This can't be right, can it? According to Adam Rogers at Wired, bitcoin production is so energy intensive that in two years it will consume energy equal to all of the energy currently produced in the United States. The idea is that big computers have to work a long time to generate a bitcoin, and it costs money and energy to operate big computer. According to Mr. Rogers, it is a

*lot*of energy. But really, how could it be that the entire energy output of the United States is needed to generate bitcoins??
Dude, when you get an answer that weird, you need to look for a catastrophic error. As I review the article, the first thing that catches my eye are that power and energy are confused, as are "hashes" and hashes per second ( a hash being related to operations carried out by a computer).

Rogers says that bitcoin production involves 0.3 Wattts per billion hashes. I think he means 0.3 Watts per billion hashes-per-second. Anyway, I went onto the Bitcoin website to see.

They say it Bitcoin prodution i currently (Dec 16 2017) associated with 4730 GHash/sec corresponding to 1293 Watts. Physics majors will recall Watts = Joule/sec and it is an energy consumption

*rate*. OK so the*energy*associated with computer operations is equal to 0.27 Watt*sec/GHash. OK that's where the 0.3 Watts per billion hashes comes from, but the unit is wrong.
Now, however comes a major problem: he inverts the numbers and comes up with 300 GHash/sec per Watt. If I understand correctly, this time the unit is correct, but the number is wrong. When I divide a billion by 0.3, I get 3 GHash/Wsec, not 300. Oops! Well, right there it's only 1% of the country's energy, not 100%. But let's follow the rest of the calculation.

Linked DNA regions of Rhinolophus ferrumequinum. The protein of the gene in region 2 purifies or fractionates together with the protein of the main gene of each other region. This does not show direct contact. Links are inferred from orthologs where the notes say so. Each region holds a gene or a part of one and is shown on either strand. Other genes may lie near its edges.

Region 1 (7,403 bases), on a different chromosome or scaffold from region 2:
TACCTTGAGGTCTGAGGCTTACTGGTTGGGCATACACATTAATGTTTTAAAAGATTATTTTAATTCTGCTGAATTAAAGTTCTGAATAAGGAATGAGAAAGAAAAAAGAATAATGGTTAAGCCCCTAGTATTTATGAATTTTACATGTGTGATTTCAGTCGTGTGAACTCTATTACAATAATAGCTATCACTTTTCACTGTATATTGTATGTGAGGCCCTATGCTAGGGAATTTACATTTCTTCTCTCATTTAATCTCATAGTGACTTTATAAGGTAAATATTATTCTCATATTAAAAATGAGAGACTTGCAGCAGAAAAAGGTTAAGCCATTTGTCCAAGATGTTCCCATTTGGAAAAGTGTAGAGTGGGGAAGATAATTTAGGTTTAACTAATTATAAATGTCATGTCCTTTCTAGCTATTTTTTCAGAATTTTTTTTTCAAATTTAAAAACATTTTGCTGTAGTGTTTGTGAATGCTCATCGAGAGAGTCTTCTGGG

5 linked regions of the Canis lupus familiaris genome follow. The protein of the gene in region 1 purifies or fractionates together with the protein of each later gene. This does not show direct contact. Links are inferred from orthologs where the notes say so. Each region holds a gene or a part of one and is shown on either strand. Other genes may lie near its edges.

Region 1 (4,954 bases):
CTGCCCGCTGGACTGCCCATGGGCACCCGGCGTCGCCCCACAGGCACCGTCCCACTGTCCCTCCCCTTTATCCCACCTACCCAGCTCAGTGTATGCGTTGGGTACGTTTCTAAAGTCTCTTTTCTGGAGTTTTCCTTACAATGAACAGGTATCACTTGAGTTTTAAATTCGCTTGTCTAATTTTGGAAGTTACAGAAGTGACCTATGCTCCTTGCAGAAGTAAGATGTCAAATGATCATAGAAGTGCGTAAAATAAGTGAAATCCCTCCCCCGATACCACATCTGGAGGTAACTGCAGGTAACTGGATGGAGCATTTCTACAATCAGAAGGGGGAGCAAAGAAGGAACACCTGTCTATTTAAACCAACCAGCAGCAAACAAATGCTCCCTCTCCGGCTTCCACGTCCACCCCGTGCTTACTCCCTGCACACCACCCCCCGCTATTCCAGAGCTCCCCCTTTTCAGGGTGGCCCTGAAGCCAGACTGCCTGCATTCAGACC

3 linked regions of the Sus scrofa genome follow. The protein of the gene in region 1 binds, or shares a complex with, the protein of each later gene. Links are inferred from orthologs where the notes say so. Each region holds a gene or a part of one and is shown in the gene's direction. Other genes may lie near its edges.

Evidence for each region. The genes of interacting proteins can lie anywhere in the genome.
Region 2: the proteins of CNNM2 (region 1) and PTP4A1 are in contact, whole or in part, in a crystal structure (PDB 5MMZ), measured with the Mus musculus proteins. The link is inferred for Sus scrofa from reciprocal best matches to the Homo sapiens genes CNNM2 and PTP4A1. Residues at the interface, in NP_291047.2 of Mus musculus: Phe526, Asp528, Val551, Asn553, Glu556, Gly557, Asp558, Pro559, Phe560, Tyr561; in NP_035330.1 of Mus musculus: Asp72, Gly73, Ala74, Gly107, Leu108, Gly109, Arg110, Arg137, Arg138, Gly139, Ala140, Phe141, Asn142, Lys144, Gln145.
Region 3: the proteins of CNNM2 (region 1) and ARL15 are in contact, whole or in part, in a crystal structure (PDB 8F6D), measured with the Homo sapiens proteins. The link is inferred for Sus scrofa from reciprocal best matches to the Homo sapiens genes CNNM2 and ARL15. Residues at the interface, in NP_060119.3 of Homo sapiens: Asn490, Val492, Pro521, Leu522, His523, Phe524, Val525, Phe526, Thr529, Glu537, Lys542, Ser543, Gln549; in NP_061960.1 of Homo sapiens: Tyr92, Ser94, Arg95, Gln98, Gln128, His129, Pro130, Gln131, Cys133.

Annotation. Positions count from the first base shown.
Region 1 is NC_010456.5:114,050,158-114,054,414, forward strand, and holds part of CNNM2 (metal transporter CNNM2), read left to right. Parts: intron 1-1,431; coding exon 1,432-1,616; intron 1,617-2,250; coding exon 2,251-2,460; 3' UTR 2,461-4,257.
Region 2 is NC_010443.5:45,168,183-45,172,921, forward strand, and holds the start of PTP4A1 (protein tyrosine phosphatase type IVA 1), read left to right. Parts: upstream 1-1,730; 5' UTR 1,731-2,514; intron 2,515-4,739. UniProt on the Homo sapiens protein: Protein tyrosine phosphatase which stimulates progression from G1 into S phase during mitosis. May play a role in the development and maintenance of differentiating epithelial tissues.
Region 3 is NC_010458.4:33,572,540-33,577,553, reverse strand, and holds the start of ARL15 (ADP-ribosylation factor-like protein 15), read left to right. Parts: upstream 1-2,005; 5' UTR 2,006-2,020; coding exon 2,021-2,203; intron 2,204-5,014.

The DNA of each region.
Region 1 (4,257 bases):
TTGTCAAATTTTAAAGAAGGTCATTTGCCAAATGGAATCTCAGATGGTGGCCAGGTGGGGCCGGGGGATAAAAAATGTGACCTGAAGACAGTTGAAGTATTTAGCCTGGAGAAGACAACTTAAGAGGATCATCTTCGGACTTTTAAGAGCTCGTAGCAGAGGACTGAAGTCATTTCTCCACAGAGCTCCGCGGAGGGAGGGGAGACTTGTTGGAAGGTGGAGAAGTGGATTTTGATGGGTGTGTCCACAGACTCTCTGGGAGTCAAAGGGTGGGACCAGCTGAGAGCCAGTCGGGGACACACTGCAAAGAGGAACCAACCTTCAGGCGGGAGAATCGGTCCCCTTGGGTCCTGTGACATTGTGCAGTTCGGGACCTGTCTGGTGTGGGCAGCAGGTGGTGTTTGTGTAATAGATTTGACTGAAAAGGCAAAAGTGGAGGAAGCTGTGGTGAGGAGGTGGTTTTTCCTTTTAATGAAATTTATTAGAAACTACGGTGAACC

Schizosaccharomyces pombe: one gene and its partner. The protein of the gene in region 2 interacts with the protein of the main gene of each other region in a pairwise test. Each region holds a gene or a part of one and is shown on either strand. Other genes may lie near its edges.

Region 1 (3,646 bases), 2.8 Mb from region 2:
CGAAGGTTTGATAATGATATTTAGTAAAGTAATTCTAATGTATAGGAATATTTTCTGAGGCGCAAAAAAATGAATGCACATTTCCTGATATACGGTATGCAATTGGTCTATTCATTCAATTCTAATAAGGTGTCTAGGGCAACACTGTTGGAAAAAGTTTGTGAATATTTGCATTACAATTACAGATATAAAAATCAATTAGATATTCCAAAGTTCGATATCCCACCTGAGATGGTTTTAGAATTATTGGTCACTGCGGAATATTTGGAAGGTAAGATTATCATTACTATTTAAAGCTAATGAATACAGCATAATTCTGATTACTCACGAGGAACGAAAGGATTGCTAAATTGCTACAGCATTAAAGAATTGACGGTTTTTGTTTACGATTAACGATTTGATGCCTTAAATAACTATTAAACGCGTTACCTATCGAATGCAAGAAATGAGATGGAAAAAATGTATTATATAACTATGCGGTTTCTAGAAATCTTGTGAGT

Mr. Rogers then throws numbers around: 13,600 PetaHashes (1 Peta = 10^15), and 234 kWH. I'm not sure what those number represent, but let's calculate the energy and average power required to create 1 bitcoin, and then the remaining 5 million or so over the next two years. The previous linked website gives us three numbers ($0.12 per kWH, 0.2729 Bitcoin per year; $ 1,359.20 energy cost per year. If this is representative of 21 Million bitcoins, then

1 bitcoin = 1359.20/0.2729 = $4980.58

Energy to produce 1 bitcoin = $4980/0.12 = 41,504.82 kWH

The total remaining production history of Bitcoin is supposed to be 5 Million additional. So the total cost to produce these wonderful treasures is $4981 * 5e06 = $25 billion dollars.

The energy corresponding to this production process is 210 billion kWH. In round terms, the US consumes about 4000 Terrawatt-hours per year. If the production run lasts two years, Bitcoin production corresponds to 0.000026 of the energy output of the United States, rather than 100% as was claimed. In other words, the energy production of the US is 40,000 times larger than the energy needed by Bitcoin, by my estimation. That's still a ridiculous amount of energy to wasted on financial speculation, but it does not threaten the survival of the economy.

So, there's my answer. I won't swear to be error free, partly because I don't completely understand how bitcoins are produced or mined, and so I don't know where Mr. Rogers got his numbers or what they mean. But common sense says that if the sensational claims were true, there would have to be power plant after power plant being built to power planetary-sized computers. I mean, come on.

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